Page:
Barak had already offered Syria a settlement for the Golan Heights area based on the principle the Palestinians wanted applied on the West Bank, namely, a return to the 1967 borders plus one-for-one swaps. President Hafiz Assad of Syria rejected this offer in a meeting with Clinton in Geneva in March 2000. Clearly, Barak’s offer to Arafat at Camp David was much less generous than his earlier offer to Assad.
Clinton put forward a further set of proposals on 23 December 2000. These definitely did not have the endorsement of Barak in advance. All parties referred to them as “parameters”, which implies that they were regarded as a basis for negotiation.
They represented a significant movement in the direction of the Palestinian’s position. For example, Clinton suggested an Israeli annexation of between 4% and 6% of the West Bank in exchange for between 1% and 3% of pre-1967 Israel (to which the Palestinians responded at Taba by proposing their own map with about 3.1% of the West Bank being annexed by Israel, and an equivalent amount from the pre-1967 Israel being transferred to the West Bank and Gaza).
It is frequently said that Arafat also rejected these proposals. This is not true. Agha & Malley say:
“The Palestinians undoubtedly were not satisfied with Clinton’s parameters, which they wanted to renegotiate. … But unlike what had happened at Camp David, there was no Palestinian rejection. On the contrary, the two sides, which had engaged in secret meetings during the autumn, agreed to continue talks at Taba. Indeed, the intensive talks that subsequently took place there ended not for lack of an agreement but for lack of time in view of the impending Israeli elections.”
The truth is that both sides accepted the Clinton “parameters” as a basis for further negotiation at Taba.
Since 1967, Israel has occupied the West Bank and the Gaza Strip illegally. Security Council Resolution 242 of 22 November 1967 demands the “withdrawal of Israel armed forces from territories occupied in the recent conflict”. It is a misuse of words to describe as generous any offer, which does not involve the complete withdrawal by Israel from the territories it has illegally occupied for 35 years. Failing to desist unconditionally from illegality cannot be regarded as an act of generosity.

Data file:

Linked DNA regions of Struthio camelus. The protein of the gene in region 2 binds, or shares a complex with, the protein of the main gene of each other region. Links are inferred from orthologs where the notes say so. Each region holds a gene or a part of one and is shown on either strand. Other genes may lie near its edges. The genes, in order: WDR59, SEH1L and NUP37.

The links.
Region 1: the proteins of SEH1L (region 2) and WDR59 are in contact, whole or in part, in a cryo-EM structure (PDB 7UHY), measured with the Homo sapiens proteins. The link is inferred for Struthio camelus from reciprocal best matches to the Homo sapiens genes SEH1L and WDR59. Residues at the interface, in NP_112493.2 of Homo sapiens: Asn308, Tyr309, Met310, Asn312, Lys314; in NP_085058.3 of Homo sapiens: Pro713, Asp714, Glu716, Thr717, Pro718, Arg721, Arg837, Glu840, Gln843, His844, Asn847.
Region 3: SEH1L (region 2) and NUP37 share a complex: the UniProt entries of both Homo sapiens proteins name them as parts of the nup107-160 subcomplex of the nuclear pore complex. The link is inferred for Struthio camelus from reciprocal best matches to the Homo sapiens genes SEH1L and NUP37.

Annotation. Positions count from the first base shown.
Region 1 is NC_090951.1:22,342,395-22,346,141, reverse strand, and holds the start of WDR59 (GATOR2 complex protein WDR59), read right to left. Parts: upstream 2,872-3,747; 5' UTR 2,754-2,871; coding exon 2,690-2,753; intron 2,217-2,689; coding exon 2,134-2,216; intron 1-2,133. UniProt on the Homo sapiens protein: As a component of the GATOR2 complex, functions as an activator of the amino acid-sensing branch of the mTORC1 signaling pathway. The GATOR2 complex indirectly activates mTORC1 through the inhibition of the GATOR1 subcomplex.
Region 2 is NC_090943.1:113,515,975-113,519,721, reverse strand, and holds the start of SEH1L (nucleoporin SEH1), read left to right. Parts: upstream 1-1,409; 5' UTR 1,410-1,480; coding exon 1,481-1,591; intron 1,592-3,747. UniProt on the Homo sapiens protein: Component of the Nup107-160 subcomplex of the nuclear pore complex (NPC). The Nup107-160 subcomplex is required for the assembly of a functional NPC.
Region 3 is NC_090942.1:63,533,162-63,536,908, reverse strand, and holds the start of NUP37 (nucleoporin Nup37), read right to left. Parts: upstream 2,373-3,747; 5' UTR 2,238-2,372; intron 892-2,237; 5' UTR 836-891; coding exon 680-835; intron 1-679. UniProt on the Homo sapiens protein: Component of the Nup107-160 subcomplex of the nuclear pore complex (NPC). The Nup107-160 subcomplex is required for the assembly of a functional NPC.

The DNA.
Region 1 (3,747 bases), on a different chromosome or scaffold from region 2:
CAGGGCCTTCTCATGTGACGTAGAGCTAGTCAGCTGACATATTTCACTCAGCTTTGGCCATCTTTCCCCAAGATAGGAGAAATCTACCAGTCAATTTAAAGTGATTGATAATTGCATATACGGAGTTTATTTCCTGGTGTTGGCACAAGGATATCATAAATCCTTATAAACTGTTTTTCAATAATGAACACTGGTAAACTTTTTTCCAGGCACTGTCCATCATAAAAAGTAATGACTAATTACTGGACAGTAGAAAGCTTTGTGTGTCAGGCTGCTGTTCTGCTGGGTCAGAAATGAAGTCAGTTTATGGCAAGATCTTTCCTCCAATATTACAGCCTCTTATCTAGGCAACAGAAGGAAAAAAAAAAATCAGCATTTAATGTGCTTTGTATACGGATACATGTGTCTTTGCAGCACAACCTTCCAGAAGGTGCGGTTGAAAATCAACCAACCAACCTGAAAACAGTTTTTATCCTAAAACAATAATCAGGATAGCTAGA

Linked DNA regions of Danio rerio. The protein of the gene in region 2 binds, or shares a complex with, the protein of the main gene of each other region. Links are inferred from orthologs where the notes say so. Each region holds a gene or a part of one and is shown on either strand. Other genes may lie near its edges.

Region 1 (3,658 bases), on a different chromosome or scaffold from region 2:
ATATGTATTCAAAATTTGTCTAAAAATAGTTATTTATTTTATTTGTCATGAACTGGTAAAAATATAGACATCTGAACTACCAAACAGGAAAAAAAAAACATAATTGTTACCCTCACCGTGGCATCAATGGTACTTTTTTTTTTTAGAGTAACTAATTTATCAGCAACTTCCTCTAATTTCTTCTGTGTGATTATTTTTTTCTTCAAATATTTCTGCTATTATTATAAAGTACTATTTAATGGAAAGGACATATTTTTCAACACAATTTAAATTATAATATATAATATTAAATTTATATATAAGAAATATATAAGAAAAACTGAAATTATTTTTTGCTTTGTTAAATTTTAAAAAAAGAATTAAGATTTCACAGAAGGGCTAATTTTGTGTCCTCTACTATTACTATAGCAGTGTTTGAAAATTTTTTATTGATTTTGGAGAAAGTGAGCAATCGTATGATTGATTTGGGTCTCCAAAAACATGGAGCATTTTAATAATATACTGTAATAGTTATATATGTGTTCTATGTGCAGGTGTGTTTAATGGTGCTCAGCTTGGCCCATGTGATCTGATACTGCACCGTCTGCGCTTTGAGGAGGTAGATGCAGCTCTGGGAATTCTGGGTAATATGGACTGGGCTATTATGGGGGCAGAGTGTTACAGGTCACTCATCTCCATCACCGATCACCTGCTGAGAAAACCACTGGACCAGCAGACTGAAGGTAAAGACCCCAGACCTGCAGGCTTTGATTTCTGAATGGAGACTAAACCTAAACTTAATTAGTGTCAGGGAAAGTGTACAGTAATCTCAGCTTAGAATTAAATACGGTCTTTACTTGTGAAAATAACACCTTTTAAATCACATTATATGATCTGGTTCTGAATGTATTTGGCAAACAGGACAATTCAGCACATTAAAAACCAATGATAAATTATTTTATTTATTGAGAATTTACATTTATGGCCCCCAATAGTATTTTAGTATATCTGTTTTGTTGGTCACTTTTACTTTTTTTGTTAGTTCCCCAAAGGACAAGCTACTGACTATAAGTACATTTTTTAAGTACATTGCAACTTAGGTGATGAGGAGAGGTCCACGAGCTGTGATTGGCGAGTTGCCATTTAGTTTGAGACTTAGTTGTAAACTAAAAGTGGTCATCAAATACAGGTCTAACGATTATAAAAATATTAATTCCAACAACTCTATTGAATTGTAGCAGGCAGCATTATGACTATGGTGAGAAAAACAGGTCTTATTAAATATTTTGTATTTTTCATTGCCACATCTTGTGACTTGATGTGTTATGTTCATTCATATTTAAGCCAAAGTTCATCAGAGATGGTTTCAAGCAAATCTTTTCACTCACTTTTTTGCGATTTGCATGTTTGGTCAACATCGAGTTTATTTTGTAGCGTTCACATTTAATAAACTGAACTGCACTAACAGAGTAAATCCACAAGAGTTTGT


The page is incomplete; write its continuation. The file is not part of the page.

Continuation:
The Palestinians were the generous party at Camp David. It is extraordinarily generous of them to be prepared to consider a less than complete end to Israel’s illegal occupation, providing they were given land of ‘of equal size and value’ within the pre-1967 boundaries of Israel.
The more so when the reason for a less than complete withdrawal is the need to accommodate Israeli settlements, which are themselves illegal under the Geneva Convention to which Israel is a signatory. Article 49 of the Convention concerning the Protection of Civilian Persons in Time of War states plainly in its final paragraph:
“The Occupying Power shall not deport or transfer parts of its own civilian population into the territory it occupies.”
(Their trashing of the property of the Palestinian Authority in recent months is also illegal under this Convention. Article 53 says:
“Any destruction by the Occupying Power of real or personal property belonging individually or collectively to private persons, or to the State, or to other public authorities, or to social or cooperative organizations, is prohibited, except where such destruction is rendered absolutely necessary by military operations.”)
Of course, the pre-1967 borders of Israel have no international legal standing, since they were established by conquest in 1948. The only borders with a semblance of international endorsement are the 1948 borders, which were approved by the UN General Assembly on 29 November 1947. Since Palestine was administered by Britain under a League of Nations mandate and the mandatory authority of the League was not transferred to the UN, it was not obvious that the General Assembly had any right to award a proportion of Palestine to the Jews.
But be that as it may, the General Assembly awarded 55% of Palestine to the Jews (in an area in which there were approximately the same number of Arabs as Jews) and 45% to the Arabs (in an area in which there were very few Jews).
After the 1948 war, and the expulsion of large numbers of Arabs, Israel was consolidated as a Jewish state in 78% of Palestine (with a 20% Arab minority), leaving a mere 22% for the Arabs, that is, less than half the land area awarded by the UN General Assembly in 1948.
Words have lost their meaning when an offer by Israel to annex a further 9% of the 22% is described as a great act of generosity. It is the Palestinians who have shown generosity by agreeing to negotiate on the basis of the pre-1967 borders which were imposed on them by force of arms.
Note: The New York Review of Books has published a series of informative articles (available at www.nybooks.com) on the Camp David negotiations, written by participants in the negotiations:
(1) Camp David: The Tragedy of Errors by Hussein Agha, Robert Malley (9 August 2001)
(2) Camp David: An Exchange by Dennis Ross, Gidi Grinstein, Reply by Hussein Agha, Robert Malley (20 September 2001)
(3) Camp David and After: An Exchange (1. An Interview with Ehud Barak) by Benny Morris (13 June 2002)
(4) Camp David and After: An Exchange (2. A Reply to Ehud Barak) by Hussein Agha, Robert Malley (13 June 2002)
(5) Camp David and After—Continued by Benny Morris, Ehud Barak, Reply by Hussein Agha, Robert Malley (27 June 2002)
July 2002, No. 117/118